|Holy Books||The holy books of Buddhists are the three volumes of The Tripitaka.||The holy book of the Sikhs is Granth Sahib.|
|Beliefs||Buddhists believed in the Eightfold Path and The Four Noble Truths.||The Sikhs believed in the 5 Ks and the Three Golden rules.|
What is Buddhism?
Buddhism, ranking fourth in the list of the world’s largest religions, has over 7% of the total world population under its umbrella. It’s a philosophical and religious tradition where people believe and abide by the teachings of Gautama Buddha.
It started in ancient India somewhere between the fourth to sixth centuries BCE. In no time, it encompassed the whole of Asia, thereby gaining its massive number of followers, who are today known as Buddhism.
Siddhartha Gautama Buddha started this religion. Buddha belonged to the royal blood who decided to sacrifice all luxuries of life at 29. After leaving his royal palace at that age, he started his mission to search for the truth.
After six years of continuous meditation under a fig tree, he achieved his mission. Throughout this journey of search of truth, he understood the Four Noble Truths and became enlightened.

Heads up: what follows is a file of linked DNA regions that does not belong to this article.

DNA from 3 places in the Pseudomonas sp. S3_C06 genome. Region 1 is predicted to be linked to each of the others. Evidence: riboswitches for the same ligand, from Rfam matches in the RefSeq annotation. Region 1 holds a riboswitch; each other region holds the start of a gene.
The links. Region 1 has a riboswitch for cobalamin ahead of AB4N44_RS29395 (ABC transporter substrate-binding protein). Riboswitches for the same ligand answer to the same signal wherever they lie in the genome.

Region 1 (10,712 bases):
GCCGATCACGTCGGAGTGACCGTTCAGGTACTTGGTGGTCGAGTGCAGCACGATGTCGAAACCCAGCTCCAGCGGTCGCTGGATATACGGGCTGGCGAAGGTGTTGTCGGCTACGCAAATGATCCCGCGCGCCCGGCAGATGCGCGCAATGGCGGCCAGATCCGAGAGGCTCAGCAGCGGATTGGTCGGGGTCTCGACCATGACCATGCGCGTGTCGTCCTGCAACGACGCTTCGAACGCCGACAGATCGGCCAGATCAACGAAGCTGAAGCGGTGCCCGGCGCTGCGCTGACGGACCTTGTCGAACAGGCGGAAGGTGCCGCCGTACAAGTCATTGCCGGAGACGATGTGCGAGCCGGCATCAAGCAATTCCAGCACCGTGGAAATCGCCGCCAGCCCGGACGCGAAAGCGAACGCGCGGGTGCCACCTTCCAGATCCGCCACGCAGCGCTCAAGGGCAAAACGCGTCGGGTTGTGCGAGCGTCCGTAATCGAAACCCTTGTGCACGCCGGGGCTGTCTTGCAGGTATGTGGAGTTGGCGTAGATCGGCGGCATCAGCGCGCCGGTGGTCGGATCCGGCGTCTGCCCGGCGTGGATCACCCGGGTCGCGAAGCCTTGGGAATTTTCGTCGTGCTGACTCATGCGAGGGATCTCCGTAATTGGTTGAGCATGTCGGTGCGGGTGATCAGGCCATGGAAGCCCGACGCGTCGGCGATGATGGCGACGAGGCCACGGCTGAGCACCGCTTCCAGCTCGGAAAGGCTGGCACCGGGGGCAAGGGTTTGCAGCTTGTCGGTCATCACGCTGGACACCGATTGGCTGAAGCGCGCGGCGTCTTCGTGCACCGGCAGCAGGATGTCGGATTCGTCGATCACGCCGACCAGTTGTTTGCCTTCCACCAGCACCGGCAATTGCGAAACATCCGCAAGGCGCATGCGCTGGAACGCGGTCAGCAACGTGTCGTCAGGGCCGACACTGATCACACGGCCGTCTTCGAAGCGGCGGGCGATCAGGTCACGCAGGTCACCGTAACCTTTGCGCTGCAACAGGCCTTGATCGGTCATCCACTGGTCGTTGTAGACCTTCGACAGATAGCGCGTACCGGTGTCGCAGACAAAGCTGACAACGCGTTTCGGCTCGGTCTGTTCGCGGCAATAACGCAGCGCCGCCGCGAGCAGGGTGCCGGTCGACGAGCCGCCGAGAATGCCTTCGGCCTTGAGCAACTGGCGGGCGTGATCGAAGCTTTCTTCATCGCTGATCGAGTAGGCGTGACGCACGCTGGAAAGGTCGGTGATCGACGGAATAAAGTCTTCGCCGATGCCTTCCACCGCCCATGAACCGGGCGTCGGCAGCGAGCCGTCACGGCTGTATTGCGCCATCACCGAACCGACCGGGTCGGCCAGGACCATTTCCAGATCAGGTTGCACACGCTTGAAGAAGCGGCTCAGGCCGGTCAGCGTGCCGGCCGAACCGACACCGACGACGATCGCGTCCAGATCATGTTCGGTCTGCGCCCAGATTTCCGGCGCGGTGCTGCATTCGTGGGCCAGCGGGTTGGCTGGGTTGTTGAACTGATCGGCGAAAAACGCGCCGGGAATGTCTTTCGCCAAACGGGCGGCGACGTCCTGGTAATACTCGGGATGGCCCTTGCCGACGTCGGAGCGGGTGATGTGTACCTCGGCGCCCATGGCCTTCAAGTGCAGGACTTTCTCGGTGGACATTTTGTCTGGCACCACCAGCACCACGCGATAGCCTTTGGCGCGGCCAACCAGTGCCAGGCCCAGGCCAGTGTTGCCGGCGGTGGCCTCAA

These four noble truths became the core part of Buddha’s first sermon.
The truth of suffering is the first noble truth. In normal life, suffering is the main part. Happiness never comes from materialistic possessions of life.
Now, the second noble truth is the origin of suffering, which says that the reason behind the prolonged suffering and sadness of life is human desires. The thirst of our demands never satisfies, which ultimately leads to disappointment, suffering, and pain.
The third noble truth says that all the suffering of life comes to an end after the attainment of nirvana. The fourth noble truth says that one can attain nirvana by following the Eightfold Path.
What is Sikhism?
Sikhism, fifth in the list of the world’s largest religions in terms of organizations, originates from the Indian state Punjab. The Sikhs believe and follow the teachings of Guru Nanak along with his nine successors.
It’s believed that after the demise of Guru Gobind Singh, the last Sikh guru, the holy soul passed from the human bodies of Sikh gurus to their holy scripture, Guru Granth Sahib. In simple terms, the word “Sikh” refers to a learner.
Sikhism believed in the existence of one god and was thus, monotheistic. All humans, irrespective of their gender, are equal in the eyes of Sikhism.